An attempt to mix the media theories of Marshall MacLuhan and Harold Innis (see below) with the Human Interaction ideas of Irving Goffman. The book helps readers understand how media changes information spaces and how that in turn (continually) changes behavior.

· The Life and Death of Democracy
John Keane

http://​www​.thelifeanddeathofdemocracy​.org/

Presenting the first grand history of democracy for well over a century, it poses along the way some tough and timely questions: can we really be sure that democracy had its origins in ancient Greece? How did democratic ideals and institutions come to have the shape they do today? Given all the recent fanfare about democracy promotion, why are many people now gripped by the feeling that a bad moon is rising over all the world’s democracies? Do they indeed have a future? Or is perhaps democracy fated to join the poor dodo and the forests of Easter Island in the land of extinction? In particular Keane’s idea of a “Monitoring Democracy” was discussed at the conference.

· The Victorian Internet
Tom Standage (#newsfoo attendee)

http://​tomstandage​.wordpress​.com/​b​o​o​k​s​/​t​h​e​-​v​i​c​t​o​r​i​a​n​-​i​n​t​e​r​n​et/

This is the story of the oddballs, eccentrics and visionaries who were the earliest pioneers of the on-​line frontier, and the global network they constructed — a network that was, in effect, the Victorian Internet.

· From Counterculture to Cyberculture
Fred Turner
http://​www​.press​.uchicago​.edu/​p​r​e​s​s​s​i​t​e​/​m​e​t​a​d​a​t​a​.​e​p​l​?​m​o​d​e​=​s​y​n​o​p​s​i​s​&​a​m​p​;​b​o​o​k​k​e​y​=​1​8​8​350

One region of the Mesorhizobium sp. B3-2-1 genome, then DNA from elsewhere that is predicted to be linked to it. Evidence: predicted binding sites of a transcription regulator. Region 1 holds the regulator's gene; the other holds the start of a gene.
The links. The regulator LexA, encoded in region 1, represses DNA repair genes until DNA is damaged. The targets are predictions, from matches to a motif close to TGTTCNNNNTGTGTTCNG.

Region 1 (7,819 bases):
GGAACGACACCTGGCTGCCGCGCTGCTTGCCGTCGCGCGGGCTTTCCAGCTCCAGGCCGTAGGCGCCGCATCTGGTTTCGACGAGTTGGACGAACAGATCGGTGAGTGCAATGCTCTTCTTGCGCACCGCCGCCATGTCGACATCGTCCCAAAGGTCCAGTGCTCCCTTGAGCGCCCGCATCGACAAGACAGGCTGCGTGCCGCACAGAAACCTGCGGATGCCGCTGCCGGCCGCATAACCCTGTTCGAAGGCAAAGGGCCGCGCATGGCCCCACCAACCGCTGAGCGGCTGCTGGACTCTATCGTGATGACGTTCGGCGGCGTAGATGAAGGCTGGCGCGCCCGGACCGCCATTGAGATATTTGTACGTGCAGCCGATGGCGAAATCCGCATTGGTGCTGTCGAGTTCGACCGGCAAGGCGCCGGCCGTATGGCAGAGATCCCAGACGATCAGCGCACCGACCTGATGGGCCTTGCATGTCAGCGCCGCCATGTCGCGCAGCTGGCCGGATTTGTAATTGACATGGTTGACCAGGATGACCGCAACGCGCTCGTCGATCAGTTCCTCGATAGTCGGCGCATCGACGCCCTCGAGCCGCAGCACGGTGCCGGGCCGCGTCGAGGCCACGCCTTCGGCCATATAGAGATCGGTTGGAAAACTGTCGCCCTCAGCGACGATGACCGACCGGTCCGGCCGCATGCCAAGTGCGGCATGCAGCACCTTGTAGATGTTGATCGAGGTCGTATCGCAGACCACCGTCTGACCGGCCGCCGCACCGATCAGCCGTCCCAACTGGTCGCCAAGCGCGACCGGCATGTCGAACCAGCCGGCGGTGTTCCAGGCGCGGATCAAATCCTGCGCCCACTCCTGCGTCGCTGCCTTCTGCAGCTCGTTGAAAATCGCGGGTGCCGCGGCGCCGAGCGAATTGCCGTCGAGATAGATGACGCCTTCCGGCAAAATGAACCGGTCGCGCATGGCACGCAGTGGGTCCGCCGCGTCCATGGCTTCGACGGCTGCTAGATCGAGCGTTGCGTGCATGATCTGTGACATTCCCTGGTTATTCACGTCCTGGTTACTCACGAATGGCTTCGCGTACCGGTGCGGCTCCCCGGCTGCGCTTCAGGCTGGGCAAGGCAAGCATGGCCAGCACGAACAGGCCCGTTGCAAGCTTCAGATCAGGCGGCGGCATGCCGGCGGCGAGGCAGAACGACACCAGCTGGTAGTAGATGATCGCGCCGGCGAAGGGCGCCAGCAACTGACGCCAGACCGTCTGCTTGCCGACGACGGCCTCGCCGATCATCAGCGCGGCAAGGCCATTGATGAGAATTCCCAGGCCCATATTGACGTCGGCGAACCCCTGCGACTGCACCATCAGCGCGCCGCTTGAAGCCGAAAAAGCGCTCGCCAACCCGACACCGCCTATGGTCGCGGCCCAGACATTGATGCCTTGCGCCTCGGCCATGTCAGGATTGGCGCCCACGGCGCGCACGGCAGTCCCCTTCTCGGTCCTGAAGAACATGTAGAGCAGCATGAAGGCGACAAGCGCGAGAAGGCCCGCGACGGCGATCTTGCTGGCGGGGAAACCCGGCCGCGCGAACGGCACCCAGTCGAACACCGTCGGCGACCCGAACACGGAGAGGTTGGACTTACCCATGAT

Before there was Wikipedia, there was the Whole Earth Catalog, or the first one-​stop destination for anyone who ever wanted to know about everything. And before there was the World Wide Web, there was WELL, or the first online computer networking system. These marvels of innovation, of course, came from the mind of Stewart Brand and his acolytes, who would go on to found Wired magazine, and recast computers as a way of bridging differences through online communities and the frontiers of cyberspace. This book is their story. Fred Turner here revisits a forgotten but utterly fascinating chapter in the history of the 60’s counterculture — a look at how Brand and his colleagues brokered a long-​running encounter between San Francisco flower power and the emerging technological hub of Silicon Valley. Thanks to their vision, counterculturalists and technologists alike joined together to reimagine computers as tools for personal liberation, the building of virtual and decidedly alternative worlds, and the exploration of bold new social frontiers — or the cyberia that we so frequently inhabit today. Shedding new light on how our networked culture came to be, From Counterculture to Cyberculture reminds us that the distance between the Grateful Dead and Google, between Ken Kesey and the computer itself, is not as great as we might think.

· Pandaemonium: The coming of the machine as seen by contemporary observers, 1660 – 1886
[compiled] by Humphrey Jennings edited by Mary-​Lou Jennings and Charles Madge.

http://​openlibrary​.org/​b​o​o​k​s​/​O​L​2​5​3​5​3​8​6​M​/​P​a​n​d​a​e​m​o​n​ium

This collection of contemporary writings from the Industrial Revolution — roughly from the middle of the 17th century to the end of the 19th — is culled from papers gathered by the late film director Humphrey Jennings. The material, from diaries, letters, poems, novels and other sources, is chosen and arranged to conjure up the image of the world in transition.

· What the Dormouse Said: How the Sixties Counterculture Shaped the Personal Computer Industry
John Markoff